Like so many worldwide hits before and since, Teenage Dirtbag, the band"s ode-to-adolescence and breakthrough, seems timeless. As if it's always existed. It's certainly reached subsequent generations to the one that moshed to it first time around.
"That's probably the most astonished I've ever been on-stage, when those kids sang back to us every night," says the band"s Brendan B Brown.
He's referring to his experience on tour with Busted last year, when those old enough to remember the early Noughties sang away with much newer fans.
Regardless of age, they all knew Teenage Dirtbag:" "I thought it would be good, but I wasn't prepared for the crazy reception we got. It was extraordinary for a support act to get that kind of love."
As for the 17 years since the debut album"s release, for Brendan, it seems longer. But simultaneously, not that long ago;
"I keep finding things from that crazy time. I've kept a lot of the first album paraphernalia and some of it is as it was. The reaction to that record has remained pretty fresh, which is both odd and wonderful."
Now, after spending nine weeks in a van touring the US, Wheatus are coming to the UK & Ireland for another tour. And Brendan cannot wait; "Playing in the States has made us very keen."
As in more recent years, which have included among other things, sales of equipment on eBay, it"s taken some creative funding to get the show on the road, but it"s a reality of the modern music industry. No drama or panicking, just pragmatism.
"I've only ever felt the need to plan for the worst. Fortunately, we never got used to having money. Our first album was made on a shoestring, and so it goes. We entered the music industry as the money exited. Perhaps some new efficiencies will come and make things easier, but, with few exceptions, I think what happened to jazz music has happened to the rest of music – only the people who love it to death can stay in the game."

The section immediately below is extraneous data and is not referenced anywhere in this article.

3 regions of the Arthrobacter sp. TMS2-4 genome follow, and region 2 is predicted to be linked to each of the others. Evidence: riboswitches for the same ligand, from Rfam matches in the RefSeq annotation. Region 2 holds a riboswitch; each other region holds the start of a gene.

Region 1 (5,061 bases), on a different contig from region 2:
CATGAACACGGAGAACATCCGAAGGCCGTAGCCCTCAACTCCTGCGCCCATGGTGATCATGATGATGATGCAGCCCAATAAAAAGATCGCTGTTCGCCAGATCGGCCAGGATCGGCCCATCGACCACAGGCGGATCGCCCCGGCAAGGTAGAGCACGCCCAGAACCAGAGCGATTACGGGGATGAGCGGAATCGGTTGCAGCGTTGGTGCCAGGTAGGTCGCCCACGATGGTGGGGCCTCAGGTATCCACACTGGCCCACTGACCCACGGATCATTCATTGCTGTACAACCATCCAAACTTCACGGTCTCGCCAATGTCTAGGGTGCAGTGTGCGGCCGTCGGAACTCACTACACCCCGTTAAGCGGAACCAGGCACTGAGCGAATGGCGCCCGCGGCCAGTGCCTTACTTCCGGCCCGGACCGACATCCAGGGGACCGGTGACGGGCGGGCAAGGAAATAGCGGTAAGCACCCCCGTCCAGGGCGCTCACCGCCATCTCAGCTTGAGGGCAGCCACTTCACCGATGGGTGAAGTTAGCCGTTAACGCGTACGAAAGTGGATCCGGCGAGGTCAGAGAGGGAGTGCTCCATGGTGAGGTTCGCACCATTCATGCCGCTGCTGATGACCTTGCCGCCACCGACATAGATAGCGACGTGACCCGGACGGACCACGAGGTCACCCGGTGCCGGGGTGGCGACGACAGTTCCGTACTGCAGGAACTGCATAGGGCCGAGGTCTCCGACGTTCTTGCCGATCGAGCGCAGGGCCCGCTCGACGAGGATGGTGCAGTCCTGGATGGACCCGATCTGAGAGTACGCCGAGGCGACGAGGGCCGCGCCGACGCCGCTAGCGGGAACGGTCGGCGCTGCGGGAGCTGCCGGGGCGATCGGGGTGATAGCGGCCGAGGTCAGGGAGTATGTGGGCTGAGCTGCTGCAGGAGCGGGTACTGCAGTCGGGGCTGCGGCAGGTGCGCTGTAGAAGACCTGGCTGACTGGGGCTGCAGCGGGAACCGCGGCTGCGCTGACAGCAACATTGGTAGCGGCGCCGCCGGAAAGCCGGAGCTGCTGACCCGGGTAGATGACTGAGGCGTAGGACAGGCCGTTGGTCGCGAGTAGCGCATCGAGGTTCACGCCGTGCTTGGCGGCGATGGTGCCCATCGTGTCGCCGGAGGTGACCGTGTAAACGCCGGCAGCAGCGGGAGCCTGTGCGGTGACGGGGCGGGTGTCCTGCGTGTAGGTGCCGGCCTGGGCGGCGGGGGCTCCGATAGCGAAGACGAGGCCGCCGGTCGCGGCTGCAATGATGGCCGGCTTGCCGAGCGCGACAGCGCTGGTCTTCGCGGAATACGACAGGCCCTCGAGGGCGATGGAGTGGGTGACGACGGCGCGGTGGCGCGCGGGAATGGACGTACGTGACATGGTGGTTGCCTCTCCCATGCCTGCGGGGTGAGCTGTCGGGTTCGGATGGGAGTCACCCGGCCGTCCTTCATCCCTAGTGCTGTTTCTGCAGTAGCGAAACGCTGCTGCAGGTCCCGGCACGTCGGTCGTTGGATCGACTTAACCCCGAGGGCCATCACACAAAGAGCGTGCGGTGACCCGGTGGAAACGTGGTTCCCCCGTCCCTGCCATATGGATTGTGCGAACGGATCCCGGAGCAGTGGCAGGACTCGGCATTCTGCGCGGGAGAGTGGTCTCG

There were a couple of mistakes made along the way, such as selling the beautiful, rare snare drum that was used during the recording of Teenage Dirtbag, but for now, it's really the only way to make Wheatus work – to liquidate and start over with each touring and recording. Just don't ever expect to see Brendan's beloved Martin acoustic on eBay. That, and a handful of other secret talismans, is on a special list of never-sells.
The biggest upside of self-funding in this way is that the days of being ripped off are over;
"That happened to us a few times with third parties involved. And you also wind up learning how to fix your own engine, so to speak. You get to see how the sausage gets made, what's needed and what's not."
Brendan, always singular in his vision, is now also the only member of the line-up remaining.
It's nothing new, he says, but also couldn't be happier with the current situation -
"I spent quite a few years writing & demoing the first album by myself. When I consider the line-up changes over the years it's 98% positive memories. There was only ever one true falling out.
"Currently, from a musical point of view, we're greasier with Leo Freire and Matthew T Milligan as the rhythm section than we've ever been. It's really starting to grow me in good funk mould. Plus we're all adults, so that helps."
After that, there'll be it's possible new material will make its debut during the upcoming shows.
"Album seven is halfway recorded, so we'll try to finish that in time for Christmas. Then, in 2018, we've got some re-organising to do. I have a plan for a retrospective box-set style re-release of everything we've ever done and then some...
"Finally we"re gonna get the album one vinyl package together along with everything else re-released on vinyl – in some cases, remixed and remastered too. Lots of work to do in 2018. And then, after that, we'll be gearing up for the 20th anniversary tour."
Wheatus play 31 shows in 37 days from April 27, when the tour kicks off in Cork, right through to June 2, when they finish up in London"s Islington Academy.